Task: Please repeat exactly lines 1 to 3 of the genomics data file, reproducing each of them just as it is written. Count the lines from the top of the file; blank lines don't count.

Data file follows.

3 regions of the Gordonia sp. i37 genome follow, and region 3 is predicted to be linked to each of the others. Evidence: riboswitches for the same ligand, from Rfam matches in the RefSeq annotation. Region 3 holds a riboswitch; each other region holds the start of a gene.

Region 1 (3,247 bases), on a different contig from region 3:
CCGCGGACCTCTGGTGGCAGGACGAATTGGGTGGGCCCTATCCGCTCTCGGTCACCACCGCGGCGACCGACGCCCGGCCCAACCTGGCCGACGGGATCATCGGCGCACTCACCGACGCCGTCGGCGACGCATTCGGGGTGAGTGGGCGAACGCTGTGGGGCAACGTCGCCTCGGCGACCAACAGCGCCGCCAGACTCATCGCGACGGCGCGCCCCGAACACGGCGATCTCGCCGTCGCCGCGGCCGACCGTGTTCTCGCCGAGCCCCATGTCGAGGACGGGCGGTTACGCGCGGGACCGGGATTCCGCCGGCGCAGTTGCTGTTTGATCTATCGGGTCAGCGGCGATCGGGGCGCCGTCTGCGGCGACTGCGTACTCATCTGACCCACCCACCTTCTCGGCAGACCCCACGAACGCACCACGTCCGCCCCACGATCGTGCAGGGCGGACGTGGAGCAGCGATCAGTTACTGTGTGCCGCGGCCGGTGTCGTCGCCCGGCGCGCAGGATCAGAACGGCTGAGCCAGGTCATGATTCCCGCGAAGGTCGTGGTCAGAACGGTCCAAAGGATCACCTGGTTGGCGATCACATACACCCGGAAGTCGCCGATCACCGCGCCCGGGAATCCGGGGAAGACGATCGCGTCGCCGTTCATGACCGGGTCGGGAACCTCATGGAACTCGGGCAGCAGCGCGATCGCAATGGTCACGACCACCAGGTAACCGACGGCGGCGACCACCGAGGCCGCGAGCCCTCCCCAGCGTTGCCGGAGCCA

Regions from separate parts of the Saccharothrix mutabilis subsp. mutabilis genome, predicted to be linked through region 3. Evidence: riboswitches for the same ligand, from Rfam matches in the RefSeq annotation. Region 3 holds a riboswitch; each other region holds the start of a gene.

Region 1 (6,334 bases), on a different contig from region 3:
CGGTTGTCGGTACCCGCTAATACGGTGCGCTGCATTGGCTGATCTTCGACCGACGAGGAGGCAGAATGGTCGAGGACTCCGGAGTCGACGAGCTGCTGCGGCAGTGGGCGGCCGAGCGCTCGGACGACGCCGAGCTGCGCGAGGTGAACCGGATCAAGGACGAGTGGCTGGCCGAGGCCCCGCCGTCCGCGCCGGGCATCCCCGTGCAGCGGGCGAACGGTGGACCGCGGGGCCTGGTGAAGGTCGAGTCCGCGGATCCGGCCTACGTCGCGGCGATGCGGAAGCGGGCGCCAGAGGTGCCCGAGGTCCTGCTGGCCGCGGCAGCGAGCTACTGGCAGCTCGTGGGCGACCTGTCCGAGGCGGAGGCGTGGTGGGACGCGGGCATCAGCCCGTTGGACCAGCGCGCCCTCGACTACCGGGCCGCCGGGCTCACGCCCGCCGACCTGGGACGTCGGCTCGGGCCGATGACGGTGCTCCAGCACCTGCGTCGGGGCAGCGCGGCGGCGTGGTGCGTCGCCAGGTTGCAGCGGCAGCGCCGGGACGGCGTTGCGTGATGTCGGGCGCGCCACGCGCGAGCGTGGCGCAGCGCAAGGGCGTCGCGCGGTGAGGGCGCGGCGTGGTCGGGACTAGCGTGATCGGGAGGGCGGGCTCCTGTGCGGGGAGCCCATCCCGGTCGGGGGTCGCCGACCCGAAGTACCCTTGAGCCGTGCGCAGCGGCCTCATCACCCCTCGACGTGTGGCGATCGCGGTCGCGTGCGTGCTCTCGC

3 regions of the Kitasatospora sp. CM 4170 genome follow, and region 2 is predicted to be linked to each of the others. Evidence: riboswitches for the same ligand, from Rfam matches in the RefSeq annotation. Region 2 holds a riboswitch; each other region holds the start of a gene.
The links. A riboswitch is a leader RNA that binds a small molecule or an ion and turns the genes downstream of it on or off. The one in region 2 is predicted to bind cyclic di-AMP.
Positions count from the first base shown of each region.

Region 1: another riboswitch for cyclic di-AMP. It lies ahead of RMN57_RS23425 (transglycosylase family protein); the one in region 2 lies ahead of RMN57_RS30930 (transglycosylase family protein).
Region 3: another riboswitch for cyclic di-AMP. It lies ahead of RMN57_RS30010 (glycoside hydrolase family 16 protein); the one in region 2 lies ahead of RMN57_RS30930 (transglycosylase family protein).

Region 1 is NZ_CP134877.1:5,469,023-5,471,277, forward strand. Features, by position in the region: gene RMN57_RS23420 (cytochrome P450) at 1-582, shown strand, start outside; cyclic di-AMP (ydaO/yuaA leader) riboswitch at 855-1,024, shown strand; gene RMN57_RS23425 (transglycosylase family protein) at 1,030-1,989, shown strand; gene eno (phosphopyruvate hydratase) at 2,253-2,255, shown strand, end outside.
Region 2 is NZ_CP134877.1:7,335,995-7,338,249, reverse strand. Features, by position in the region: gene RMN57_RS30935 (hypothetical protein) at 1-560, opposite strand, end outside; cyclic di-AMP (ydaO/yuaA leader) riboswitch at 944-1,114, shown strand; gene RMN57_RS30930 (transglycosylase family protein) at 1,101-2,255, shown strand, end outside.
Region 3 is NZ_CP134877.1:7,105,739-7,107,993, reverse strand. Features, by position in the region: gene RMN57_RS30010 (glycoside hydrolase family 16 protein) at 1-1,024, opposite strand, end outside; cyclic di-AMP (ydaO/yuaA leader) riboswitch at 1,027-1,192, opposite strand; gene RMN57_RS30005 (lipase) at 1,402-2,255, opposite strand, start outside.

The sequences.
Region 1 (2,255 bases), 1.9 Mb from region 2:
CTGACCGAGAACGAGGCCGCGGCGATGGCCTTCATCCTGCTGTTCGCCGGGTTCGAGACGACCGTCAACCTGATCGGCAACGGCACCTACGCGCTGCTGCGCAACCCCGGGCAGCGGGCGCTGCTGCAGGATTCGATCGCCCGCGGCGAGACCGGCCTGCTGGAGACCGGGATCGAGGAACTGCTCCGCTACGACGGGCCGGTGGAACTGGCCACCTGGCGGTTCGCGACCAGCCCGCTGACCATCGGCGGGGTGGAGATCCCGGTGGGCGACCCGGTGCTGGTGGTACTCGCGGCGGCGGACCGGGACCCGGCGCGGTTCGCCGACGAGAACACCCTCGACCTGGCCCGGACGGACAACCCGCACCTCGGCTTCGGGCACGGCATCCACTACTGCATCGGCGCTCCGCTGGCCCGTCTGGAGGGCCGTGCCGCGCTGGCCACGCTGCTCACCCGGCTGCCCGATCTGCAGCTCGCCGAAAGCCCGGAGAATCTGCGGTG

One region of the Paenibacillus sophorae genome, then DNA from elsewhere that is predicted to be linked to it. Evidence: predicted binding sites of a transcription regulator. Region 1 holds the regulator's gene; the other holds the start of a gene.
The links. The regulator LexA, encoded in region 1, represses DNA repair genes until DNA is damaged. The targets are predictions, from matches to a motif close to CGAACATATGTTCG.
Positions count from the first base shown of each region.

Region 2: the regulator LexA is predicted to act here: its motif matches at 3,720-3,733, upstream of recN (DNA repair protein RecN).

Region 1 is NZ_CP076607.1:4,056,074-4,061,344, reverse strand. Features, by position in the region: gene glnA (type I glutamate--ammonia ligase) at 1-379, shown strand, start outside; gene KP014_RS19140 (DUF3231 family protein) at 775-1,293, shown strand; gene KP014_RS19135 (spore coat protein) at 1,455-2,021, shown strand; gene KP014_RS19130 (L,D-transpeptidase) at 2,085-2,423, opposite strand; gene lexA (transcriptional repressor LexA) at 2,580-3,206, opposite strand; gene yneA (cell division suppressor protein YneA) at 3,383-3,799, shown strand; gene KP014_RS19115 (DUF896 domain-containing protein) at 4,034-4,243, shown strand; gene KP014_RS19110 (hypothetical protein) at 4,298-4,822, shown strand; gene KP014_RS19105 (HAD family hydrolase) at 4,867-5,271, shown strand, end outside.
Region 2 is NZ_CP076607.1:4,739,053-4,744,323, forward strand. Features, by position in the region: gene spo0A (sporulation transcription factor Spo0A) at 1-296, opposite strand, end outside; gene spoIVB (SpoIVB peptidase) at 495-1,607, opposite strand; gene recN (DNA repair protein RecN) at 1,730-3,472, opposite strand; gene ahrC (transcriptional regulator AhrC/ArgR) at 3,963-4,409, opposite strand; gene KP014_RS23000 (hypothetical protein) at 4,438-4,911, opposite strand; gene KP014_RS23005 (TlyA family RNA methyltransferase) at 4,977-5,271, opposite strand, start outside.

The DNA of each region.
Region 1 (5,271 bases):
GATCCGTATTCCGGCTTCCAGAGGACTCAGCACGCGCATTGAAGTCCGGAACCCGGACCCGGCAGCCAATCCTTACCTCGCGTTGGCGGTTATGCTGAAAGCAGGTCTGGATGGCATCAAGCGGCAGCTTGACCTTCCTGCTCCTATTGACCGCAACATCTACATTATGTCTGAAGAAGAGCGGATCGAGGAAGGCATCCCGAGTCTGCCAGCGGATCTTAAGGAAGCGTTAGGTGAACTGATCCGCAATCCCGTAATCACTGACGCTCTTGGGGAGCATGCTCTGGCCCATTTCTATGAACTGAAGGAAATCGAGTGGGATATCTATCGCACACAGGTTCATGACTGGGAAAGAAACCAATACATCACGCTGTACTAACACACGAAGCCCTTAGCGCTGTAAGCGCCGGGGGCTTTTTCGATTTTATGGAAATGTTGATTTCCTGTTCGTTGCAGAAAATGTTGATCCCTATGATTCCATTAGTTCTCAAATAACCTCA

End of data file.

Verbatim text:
3 regions of the Gordonia sp. i37 genome follow, and region 3 is predicted to be linked to each of the others. Evidence: riboswitches for the same ligand, from Rfam matches in the RefSeq annotation. Region 3 holds a riboswitch; each other region holds the start of a gene.

Region 1 (3,247 bases), on a different contig from region 3:
CCGCGGACCTCTGGTGGCAGGACGAATTGGGTGGGCCCTATCCGCTCTCGGTCACCACCGCGGCGACCGACGCCCGGCCCAACCTGGCCGACGGGATCATCGGCGCACTCACCGACGCCGTCGGCGACGCATTCGGGGTGAGTGGGCGAACGCTGTGGGGCAACGTCGCCTCGGCGACCAACAGCGCCGCCAGACTCATCGCGACGGCGCGCCCCGAACACGGCGATCTCGCCGTCGCCGCGGCCGACCGTGTTCTCGCCGAGCCCCATGTCGAGGACGGGCGGTTACGCGCGGGACCGGGATTCCGCCGGCGCAGTTGCTGTTTGATCTATCGGGTCAGCGGCGATCGGGGCGCCGTCTGCGGCGACTGCGTACTCATCTGACCCACCCACCTTCTCGGCAGACCCCACGAACGCACCACGTCCGCCCCACGATCGTGCAGGGCGGACGTGGAGCAGCGATCAGTTACTGTGTGCCGCGGCCGGTGTCGTCGCCCGGCGCGCAGGATCAGAACGGCTGAGCCAGGTCATGATTCCCGCGAAGGTCGTGGTCAGAACGGTCCAAAGGATCACCTGGTTGGCGATCACATACACCCGGAAGTCGCCGATCACCGCGCCCGGGAATCCGGGGAAGACGATCGCGTCGCCGTTCATGACCGGGTCGGGAACCTCATGGAACTCGGGCAGCAGCGCGATCGCAATGGTCACGACCACCAGGTAACCGACGGCGGCGACCACCGAGGCCGCGAGCCCTCCCCAGCGTTGCCGGAGCCA